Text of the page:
Research HighlightsAll poultry litter is not created equal
By Kentucky Soybean Board
As the poultry industry continues to grow across Kentucky, so does the opportunity to use poultry litter. Litter can be used as a nutrient source in crop and pasture production as well as provide additional income for poultry producers from the sale of litter.
With this opportunity comes the question “what is the value of poultry litter?” The answer to this question depends on numerous factors such as the nutrient content of the litter, market price for commercial fertilizer, when the litter is applied, nutrient availability, cost of transport/delivery and individual soil test data, just to name a few.
The first factor in this equation is nutrient content. Understanding the nutrient content of a ton of poultry litter that you are purchasing/selling is critical. How are you supposed to determine the value of litter if you don’t know its content? That’s why sampling poultry litter for nutrient content is so important and is the first step in determining the value.
Dr. Edwin Ritchey, Extension Specialist in the Department of Plant and Soil Science at the University of Kentucky, has reviewed over 700 hundred samples of litter across the state, most during projects funded by the Kentucky Soybean Board, and one thing is clear – there is significant variability in nutrient content.
What does this mean? The value of poultry litter will vary and there are risks involved with not testing for nutrient content. The table below summarizes the samples reviewed by Dr. Ritchey, and the range in actual nutrient content is significant. For example, actual nitrogen ranges from 7 lbs per ton (dry) to 186 lbs per ton (dry).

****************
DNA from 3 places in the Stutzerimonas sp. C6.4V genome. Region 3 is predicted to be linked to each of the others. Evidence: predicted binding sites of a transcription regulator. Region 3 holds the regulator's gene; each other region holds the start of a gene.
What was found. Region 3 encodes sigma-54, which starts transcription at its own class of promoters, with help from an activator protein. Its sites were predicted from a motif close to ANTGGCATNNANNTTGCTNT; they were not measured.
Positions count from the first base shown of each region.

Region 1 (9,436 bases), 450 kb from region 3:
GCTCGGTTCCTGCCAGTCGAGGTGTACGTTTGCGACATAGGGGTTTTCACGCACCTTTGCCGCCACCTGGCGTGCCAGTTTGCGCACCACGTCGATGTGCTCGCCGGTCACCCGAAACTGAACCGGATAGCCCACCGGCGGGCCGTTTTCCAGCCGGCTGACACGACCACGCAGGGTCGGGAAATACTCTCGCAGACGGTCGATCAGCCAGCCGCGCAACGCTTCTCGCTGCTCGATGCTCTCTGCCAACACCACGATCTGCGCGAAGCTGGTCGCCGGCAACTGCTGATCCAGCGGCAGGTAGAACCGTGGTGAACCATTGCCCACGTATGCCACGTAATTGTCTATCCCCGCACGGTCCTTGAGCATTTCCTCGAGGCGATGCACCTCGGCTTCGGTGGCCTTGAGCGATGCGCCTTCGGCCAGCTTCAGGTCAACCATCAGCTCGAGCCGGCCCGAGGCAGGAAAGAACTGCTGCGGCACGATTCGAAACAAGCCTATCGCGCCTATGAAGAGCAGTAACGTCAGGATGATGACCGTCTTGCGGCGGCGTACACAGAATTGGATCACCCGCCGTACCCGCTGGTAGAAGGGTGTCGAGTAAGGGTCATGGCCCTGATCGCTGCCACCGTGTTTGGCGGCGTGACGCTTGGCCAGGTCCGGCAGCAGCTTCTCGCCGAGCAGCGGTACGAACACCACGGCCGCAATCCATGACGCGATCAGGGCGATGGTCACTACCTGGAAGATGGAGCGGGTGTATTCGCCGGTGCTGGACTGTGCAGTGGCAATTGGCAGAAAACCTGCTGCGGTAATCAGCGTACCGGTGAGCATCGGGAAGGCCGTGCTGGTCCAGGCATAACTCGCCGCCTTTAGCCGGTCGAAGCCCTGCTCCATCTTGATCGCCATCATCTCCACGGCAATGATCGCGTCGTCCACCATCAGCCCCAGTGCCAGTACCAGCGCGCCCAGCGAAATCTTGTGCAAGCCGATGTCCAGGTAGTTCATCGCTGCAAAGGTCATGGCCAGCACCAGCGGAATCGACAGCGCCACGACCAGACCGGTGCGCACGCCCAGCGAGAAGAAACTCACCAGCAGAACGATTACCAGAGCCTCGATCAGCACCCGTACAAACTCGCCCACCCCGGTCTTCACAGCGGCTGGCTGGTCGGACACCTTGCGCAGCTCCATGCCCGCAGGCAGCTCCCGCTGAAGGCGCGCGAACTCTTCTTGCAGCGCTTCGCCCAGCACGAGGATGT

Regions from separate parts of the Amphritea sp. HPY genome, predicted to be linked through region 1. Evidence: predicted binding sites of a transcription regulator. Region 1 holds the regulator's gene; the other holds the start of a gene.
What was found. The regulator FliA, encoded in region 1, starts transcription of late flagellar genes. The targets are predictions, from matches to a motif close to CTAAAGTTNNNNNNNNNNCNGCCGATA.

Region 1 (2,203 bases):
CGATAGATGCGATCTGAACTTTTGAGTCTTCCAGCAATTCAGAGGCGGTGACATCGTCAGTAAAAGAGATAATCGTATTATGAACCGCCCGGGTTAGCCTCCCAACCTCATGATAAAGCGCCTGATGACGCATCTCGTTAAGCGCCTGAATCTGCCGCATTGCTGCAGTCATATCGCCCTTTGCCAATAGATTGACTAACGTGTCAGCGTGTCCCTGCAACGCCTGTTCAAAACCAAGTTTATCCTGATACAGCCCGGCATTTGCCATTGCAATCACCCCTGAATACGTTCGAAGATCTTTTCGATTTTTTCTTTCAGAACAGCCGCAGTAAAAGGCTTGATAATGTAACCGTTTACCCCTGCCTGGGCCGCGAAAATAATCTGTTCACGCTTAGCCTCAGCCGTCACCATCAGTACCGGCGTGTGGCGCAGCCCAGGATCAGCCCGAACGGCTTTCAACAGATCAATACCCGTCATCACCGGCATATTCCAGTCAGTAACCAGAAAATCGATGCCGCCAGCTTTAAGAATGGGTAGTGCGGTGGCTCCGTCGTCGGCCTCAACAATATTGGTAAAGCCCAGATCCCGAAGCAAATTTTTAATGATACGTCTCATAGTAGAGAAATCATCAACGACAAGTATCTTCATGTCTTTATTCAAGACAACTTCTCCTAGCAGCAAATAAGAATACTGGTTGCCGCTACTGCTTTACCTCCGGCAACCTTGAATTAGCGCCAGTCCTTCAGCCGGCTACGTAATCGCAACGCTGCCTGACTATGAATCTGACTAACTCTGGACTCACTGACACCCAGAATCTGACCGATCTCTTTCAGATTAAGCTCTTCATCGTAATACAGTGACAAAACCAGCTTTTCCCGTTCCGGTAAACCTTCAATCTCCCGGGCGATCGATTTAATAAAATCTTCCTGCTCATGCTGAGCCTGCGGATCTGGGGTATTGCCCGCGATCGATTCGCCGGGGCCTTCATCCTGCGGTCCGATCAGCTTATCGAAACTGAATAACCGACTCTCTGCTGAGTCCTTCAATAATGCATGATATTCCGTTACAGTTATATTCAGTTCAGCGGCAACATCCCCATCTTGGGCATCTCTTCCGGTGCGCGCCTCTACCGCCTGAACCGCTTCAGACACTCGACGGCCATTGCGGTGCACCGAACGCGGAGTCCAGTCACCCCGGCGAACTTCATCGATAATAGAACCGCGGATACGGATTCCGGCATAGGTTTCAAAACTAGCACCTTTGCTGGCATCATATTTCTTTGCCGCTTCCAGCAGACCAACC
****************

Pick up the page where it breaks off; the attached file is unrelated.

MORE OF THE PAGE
However, not all of the nutrients identified during testing will be available to the crop like traditional commercial fertilizer. Nutrient loss will occur based on the timing of application, method of application and soil conditions. Nitrogen has the potential for significant loss after application due to ammonia volatilization, denitrification and/or leaching.
Estimates for nutrient availability to the crop can be found in the University of Kentucky’s AGR-146 Using Animal Manures as Nutrient Sources. Using the nutrient availability in AGR-146 and today’s fertilizer prices, the value per ton (before delivery and application) are calculated and presented in the table. With this wide range in value also comes risk. Of the samples collected by Dr. Ritchey, 35 percent had a value less than $40/ton (before delivery and application). However, the value of litter can vary from the above values. The assumed availability of nutrients will change based on when the litter is applied (spring vs. fall application), how it is applied (incorporated vs. non-incorporated) and individual soil test data. This coupled with transportation/delivery costs, application costs, and the variability in fertilizer prices all contribute to the value of poultry litter varying on a site specific basis and year to year.
The discovery and confirmation of the wide fluctuation in nutrient content contained in poultry litter led to the Kentucky Soybean Board funding a project with Dr. Jordan Shockley, Assistant Extension Professor and Farm Management Specialist at the University of Kentucky, to develop a user friendly but robust customizable spreadsheet tool for farmers to determine the nutrient value of litter.